One example, one hero we have here is a function in the consultant, or representative app, that’s called “My Posts.” So, if you are a Natura consultant, you can open the “My Posts” feature; there are hundreds and hundreds of art pieces that you can customize. You can put your contact [information] in, you can put your link in, you can embed the discount you want to give to your clients. So, the system generates this final art, you download, and you share. And when you share this art piece, we can track it, because it has a link, so people have a bank, not only of images, but promotions. All these pieces and all this content, are arguments to start a chat and boost sales, so this tool is a champion right now. But the idea is more and more gamifying, giving missions and not only pushing to sell, but pushing our causes too. We want to propose to people to share our ideas too, not just promotions.
I was kind of blown away by like the breadth of the corporate mission at Natura on some very big issues.
The fact is that this proposal, all these missions are in the roots of the company. Natura was talking about the Amazon, the climate change and plastic and everything decades ago, much earlier, before people even started to think about it. So, 30 years ago Natura already was in the middle of the Amazon, thinking how to keep the forest standing, how to make a live tree valued more than the wood. This was the idea from 30 years ago. It's very, very in the deep roots of the company.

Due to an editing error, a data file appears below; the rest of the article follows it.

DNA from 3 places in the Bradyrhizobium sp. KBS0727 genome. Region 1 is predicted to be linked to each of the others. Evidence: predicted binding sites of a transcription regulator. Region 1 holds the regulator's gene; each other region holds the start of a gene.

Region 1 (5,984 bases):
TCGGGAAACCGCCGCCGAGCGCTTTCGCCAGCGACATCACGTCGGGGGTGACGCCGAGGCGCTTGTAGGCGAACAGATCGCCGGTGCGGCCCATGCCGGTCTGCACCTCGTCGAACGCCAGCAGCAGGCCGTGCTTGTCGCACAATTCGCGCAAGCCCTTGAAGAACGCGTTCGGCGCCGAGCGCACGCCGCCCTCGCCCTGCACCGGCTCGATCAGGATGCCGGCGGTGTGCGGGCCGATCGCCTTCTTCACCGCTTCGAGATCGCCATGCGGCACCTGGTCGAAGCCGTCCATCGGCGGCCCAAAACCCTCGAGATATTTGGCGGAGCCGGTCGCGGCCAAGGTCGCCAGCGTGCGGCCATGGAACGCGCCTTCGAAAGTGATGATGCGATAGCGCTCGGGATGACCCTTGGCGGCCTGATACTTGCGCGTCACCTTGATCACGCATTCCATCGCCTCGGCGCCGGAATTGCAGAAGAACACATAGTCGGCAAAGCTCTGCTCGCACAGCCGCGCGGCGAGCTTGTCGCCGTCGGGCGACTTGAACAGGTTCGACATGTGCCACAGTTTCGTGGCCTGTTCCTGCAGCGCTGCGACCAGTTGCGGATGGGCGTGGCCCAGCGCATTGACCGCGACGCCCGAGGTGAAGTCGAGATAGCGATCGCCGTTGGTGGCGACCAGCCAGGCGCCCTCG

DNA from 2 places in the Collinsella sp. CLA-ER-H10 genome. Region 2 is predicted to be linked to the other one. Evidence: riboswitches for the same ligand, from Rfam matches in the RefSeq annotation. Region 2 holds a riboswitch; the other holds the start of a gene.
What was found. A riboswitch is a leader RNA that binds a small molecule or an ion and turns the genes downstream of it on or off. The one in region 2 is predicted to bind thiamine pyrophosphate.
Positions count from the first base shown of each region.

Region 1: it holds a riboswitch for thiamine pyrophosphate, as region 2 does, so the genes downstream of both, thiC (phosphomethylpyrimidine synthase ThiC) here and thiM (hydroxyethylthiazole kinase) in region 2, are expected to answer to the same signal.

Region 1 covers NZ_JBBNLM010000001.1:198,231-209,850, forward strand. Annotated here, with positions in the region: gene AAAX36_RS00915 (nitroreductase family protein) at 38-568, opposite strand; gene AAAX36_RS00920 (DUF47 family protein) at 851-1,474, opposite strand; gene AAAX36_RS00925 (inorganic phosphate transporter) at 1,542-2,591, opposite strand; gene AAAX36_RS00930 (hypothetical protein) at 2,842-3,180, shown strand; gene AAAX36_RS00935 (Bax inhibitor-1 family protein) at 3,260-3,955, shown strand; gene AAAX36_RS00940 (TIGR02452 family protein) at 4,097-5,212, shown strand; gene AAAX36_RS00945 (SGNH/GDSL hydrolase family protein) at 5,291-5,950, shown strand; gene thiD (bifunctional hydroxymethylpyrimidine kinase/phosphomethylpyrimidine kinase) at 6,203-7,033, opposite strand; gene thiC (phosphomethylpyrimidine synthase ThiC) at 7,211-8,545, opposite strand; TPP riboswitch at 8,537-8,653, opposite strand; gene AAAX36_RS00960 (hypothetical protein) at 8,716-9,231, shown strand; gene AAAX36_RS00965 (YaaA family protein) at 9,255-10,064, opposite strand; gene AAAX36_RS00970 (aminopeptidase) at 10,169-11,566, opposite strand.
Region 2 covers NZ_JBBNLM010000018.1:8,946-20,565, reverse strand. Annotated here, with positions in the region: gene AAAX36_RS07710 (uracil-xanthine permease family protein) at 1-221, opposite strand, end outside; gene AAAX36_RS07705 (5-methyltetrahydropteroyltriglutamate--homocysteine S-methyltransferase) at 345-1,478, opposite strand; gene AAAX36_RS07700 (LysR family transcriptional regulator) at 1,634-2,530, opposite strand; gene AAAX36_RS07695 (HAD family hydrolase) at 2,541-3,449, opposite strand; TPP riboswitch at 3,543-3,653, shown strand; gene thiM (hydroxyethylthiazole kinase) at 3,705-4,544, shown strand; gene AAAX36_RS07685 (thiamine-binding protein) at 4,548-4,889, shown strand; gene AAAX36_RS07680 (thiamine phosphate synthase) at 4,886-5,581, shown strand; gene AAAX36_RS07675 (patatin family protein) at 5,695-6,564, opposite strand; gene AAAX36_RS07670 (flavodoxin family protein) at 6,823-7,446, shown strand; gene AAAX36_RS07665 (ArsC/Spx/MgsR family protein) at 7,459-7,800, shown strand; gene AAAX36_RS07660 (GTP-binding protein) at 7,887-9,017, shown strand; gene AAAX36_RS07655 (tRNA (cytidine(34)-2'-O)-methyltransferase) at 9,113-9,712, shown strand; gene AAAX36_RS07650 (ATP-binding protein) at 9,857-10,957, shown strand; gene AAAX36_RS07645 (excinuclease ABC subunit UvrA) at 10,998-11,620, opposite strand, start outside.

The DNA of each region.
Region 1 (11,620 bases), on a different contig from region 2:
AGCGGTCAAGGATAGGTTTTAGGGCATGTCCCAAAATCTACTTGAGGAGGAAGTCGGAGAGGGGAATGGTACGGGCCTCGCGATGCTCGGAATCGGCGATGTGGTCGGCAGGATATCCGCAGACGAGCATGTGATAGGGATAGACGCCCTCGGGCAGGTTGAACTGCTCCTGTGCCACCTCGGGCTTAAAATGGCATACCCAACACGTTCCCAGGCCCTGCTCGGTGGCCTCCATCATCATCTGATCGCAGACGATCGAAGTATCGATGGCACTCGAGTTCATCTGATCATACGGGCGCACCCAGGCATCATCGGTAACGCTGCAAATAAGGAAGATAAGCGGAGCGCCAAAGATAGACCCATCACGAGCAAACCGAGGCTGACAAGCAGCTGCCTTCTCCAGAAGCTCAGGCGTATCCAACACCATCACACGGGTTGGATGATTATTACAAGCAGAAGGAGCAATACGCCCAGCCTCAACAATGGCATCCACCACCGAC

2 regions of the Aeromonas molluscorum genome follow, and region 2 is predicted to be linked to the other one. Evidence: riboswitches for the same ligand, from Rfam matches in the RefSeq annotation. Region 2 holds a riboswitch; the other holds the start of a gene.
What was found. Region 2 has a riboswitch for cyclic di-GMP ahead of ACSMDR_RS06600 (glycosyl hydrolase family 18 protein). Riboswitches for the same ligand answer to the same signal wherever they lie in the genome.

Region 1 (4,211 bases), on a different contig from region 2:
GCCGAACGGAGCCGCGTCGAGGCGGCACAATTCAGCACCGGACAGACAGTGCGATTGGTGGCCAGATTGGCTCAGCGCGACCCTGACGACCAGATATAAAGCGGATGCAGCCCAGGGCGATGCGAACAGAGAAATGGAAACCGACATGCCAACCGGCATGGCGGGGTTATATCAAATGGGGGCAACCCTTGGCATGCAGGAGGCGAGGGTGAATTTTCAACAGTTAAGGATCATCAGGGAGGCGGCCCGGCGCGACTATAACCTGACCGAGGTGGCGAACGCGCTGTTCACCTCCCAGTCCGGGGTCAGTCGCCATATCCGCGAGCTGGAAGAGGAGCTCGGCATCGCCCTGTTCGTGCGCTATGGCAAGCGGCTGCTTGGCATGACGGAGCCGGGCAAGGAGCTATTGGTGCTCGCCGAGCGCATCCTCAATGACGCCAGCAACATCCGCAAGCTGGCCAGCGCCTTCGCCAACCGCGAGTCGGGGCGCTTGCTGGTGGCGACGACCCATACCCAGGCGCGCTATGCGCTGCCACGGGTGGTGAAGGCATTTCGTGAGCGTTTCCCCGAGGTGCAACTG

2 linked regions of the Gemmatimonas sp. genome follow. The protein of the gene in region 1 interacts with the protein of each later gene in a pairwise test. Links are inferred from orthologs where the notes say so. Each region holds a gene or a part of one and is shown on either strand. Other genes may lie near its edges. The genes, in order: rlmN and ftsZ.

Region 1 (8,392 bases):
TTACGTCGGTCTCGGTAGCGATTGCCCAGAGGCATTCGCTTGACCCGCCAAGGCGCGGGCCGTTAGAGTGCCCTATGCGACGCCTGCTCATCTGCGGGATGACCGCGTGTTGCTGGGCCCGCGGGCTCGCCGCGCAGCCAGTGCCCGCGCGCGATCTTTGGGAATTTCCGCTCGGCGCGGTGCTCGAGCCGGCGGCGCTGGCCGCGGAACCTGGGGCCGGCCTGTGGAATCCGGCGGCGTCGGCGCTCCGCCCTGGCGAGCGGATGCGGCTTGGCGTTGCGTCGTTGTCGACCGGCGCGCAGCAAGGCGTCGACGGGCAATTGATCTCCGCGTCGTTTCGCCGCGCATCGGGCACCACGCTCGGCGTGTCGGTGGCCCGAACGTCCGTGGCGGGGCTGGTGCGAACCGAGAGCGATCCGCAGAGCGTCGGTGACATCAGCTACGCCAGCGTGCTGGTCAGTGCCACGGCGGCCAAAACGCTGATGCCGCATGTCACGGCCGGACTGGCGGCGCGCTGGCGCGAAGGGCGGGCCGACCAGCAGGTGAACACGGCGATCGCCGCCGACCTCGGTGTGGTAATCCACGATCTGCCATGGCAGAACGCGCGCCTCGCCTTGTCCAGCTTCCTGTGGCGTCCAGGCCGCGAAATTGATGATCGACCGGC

I always say to people that, one very emblematic fact, in Natura, is the fact that all this content [does not rest ] with me. I'm the advertisement guy. And all these subjects are not with me. It's a good signal, because in other companies, sustainability is with the advertisement guys. And in Natura this is not true.
The most passionate, the most fascinating impact that we generate, in my opinion – it’s my take, my personal take – is [what] we generate in the people that are selling Natura, and Avon too. We change a lot of lives. People start to be an entrepreneur, women are getting power … It's a game changer for a lot of people for many reasons, so, the social impact, connected to the direct-selling system, it's something very, very interesting. In countries like Brazil and in South America, and the undeveloped countries, it's very, very meaningful.
I wonder about your thoughts on how your company has helped during the pandemic, helped a lot of women feed their families, which is what it comes down to, right?